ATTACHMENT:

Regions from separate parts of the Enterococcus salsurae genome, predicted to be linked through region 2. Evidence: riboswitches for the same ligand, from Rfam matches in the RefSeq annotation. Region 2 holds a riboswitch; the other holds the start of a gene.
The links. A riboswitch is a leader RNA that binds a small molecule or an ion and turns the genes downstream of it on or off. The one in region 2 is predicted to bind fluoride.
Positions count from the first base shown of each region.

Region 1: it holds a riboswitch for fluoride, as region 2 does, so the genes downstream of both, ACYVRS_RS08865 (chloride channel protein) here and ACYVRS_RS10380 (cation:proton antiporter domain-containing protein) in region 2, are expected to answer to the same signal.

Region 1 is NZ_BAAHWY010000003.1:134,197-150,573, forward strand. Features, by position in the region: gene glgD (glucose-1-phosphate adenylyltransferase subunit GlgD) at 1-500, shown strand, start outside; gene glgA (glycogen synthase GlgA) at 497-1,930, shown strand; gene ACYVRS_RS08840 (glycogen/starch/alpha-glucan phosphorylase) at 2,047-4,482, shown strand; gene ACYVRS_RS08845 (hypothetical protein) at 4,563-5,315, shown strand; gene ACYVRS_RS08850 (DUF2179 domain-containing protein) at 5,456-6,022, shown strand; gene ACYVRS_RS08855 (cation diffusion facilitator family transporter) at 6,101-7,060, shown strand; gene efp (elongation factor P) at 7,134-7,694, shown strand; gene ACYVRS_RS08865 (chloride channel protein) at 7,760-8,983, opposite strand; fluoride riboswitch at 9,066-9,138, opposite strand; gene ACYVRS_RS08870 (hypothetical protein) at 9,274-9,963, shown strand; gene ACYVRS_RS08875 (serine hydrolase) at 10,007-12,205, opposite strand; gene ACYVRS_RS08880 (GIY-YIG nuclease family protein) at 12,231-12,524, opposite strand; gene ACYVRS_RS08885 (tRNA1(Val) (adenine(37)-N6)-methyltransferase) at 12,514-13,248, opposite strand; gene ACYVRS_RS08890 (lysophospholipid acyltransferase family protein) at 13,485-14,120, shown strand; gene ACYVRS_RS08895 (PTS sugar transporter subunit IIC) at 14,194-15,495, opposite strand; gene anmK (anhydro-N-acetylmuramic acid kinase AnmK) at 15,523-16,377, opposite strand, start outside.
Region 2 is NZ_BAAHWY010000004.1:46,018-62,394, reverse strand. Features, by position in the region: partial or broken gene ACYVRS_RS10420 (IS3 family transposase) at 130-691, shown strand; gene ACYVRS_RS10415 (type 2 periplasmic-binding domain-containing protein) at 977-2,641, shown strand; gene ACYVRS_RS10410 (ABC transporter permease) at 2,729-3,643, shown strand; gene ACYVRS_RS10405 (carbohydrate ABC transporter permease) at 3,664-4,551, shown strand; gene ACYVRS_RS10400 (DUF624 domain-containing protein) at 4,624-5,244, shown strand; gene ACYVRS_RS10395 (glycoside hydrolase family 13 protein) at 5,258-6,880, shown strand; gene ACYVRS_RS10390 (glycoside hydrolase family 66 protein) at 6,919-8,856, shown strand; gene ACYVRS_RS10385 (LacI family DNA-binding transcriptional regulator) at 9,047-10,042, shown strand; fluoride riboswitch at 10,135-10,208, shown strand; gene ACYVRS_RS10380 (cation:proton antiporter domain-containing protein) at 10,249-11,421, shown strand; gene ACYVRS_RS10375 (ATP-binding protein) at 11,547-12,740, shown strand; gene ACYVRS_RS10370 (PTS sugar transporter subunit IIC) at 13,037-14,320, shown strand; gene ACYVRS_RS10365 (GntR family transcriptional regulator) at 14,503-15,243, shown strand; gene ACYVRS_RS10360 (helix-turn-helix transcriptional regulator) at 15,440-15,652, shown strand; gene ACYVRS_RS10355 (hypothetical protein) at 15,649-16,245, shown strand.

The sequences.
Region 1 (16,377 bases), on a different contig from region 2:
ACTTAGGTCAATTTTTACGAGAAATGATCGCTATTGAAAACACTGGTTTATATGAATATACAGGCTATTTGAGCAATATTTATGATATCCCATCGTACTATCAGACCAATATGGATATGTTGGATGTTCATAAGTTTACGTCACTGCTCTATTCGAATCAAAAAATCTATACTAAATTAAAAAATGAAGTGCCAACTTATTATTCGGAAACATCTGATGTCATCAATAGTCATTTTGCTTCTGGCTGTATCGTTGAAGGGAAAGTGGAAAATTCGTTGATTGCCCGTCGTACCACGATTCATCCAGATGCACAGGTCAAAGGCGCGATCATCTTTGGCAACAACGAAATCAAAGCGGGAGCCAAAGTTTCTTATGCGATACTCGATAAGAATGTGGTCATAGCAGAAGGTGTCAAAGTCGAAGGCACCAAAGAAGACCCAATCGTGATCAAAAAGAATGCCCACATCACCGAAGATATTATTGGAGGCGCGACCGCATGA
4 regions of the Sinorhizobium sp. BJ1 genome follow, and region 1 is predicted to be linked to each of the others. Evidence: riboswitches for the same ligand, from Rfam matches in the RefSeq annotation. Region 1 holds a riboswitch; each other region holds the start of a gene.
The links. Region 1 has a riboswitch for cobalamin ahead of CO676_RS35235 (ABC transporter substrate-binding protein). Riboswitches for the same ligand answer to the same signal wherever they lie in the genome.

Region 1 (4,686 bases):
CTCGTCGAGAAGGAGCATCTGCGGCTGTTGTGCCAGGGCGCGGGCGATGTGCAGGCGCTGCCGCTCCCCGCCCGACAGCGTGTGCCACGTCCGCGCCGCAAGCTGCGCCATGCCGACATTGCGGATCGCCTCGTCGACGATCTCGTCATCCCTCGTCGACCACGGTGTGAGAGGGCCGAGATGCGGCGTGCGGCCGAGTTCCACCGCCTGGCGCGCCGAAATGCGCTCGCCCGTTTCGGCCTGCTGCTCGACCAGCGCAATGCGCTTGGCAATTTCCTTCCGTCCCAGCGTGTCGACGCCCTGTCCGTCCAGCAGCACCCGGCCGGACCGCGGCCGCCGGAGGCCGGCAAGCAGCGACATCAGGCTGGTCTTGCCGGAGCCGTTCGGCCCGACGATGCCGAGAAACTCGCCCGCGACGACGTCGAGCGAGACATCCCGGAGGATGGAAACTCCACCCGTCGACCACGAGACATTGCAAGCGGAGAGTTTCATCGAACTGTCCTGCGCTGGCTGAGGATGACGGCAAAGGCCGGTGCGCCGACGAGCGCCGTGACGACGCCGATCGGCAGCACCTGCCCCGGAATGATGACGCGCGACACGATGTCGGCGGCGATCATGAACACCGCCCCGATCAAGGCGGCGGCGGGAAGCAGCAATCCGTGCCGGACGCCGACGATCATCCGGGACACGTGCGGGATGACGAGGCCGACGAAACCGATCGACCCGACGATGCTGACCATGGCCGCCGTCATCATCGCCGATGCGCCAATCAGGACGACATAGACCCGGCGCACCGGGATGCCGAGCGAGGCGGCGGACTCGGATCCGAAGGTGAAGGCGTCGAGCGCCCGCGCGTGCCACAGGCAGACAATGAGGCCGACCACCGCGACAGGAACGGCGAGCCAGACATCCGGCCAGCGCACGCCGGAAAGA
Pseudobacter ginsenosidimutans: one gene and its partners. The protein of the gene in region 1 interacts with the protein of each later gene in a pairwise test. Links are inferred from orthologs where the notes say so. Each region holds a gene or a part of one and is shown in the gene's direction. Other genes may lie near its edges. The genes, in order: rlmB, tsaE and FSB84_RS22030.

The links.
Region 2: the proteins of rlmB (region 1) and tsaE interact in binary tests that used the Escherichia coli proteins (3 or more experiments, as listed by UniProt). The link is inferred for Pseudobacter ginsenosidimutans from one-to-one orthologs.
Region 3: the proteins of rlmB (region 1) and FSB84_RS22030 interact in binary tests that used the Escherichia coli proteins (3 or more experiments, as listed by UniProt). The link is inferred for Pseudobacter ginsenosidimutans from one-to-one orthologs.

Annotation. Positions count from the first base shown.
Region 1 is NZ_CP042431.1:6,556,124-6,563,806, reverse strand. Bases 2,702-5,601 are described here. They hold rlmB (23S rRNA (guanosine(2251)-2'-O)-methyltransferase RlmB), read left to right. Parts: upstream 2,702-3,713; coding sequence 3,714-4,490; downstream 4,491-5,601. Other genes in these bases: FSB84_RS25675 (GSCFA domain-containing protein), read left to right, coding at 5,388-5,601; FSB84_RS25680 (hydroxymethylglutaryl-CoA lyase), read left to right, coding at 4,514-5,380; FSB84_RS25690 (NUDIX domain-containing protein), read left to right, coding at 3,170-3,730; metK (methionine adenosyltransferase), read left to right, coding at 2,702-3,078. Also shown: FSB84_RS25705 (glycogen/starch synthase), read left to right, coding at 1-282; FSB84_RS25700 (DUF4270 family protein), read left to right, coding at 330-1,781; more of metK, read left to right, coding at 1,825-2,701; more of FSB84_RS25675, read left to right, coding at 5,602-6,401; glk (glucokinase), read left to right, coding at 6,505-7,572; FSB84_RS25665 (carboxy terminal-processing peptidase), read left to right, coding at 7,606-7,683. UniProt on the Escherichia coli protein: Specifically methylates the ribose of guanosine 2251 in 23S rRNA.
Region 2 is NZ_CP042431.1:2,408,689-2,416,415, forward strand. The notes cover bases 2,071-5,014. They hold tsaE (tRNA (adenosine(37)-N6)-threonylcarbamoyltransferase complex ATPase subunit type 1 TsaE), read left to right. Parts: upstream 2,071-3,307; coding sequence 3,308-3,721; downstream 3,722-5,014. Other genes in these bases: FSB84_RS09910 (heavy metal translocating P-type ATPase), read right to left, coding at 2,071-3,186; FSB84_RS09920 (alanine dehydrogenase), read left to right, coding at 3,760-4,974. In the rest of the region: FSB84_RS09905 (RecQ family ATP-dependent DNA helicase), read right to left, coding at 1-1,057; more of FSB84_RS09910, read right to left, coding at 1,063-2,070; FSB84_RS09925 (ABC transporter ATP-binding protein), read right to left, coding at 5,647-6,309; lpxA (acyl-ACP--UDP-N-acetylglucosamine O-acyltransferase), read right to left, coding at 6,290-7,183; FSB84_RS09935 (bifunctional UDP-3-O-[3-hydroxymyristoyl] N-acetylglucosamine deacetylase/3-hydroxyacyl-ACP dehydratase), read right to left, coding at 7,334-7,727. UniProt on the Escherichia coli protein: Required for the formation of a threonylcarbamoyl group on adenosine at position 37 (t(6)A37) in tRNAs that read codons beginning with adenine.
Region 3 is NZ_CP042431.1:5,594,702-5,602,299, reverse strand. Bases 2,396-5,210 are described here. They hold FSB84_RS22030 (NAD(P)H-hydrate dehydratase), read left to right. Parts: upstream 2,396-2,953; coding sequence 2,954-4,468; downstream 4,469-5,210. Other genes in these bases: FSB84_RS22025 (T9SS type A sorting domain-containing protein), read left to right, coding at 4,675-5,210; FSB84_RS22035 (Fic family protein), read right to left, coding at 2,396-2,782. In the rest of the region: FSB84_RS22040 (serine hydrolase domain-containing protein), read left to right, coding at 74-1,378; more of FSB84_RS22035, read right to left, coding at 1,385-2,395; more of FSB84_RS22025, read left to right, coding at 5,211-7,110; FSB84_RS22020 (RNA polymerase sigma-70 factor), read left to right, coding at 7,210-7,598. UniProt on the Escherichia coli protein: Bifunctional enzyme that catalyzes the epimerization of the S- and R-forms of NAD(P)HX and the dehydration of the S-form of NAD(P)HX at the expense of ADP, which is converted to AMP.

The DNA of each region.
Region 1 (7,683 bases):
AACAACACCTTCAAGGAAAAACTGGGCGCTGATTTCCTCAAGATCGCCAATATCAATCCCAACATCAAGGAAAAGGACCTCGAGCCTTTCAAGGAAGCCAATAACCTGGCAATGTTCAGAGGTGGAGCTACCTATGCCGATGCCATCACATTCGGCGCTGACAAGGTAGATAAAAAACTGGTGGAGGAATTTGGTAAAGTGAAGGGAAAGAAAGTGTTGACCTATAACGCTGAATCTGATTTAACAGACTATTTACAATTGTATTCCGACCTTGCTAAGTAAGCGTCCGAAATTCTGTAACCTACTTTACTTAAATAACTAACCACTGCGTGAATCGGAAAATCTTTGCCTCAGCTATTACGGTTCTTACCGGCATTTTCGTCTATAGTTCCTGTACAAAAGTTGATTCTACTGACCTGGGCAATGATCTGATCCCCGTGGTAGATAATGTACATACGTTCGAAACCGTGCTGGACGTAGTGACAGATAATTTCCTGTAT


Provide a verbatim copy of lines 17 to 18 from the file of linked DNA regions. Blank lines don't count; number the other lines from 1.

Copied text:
Region 3: the proteins of rlmB (region 1) and FSB84_RS22030 interact in binary tests that used the Escherichia coli proteins (3 or more experiments, as listed by UniProt). The link is inferred for Pseudobacter ginsenosidimutans from one-to-one orthologs.

Annotation. Positions count from the first base shown.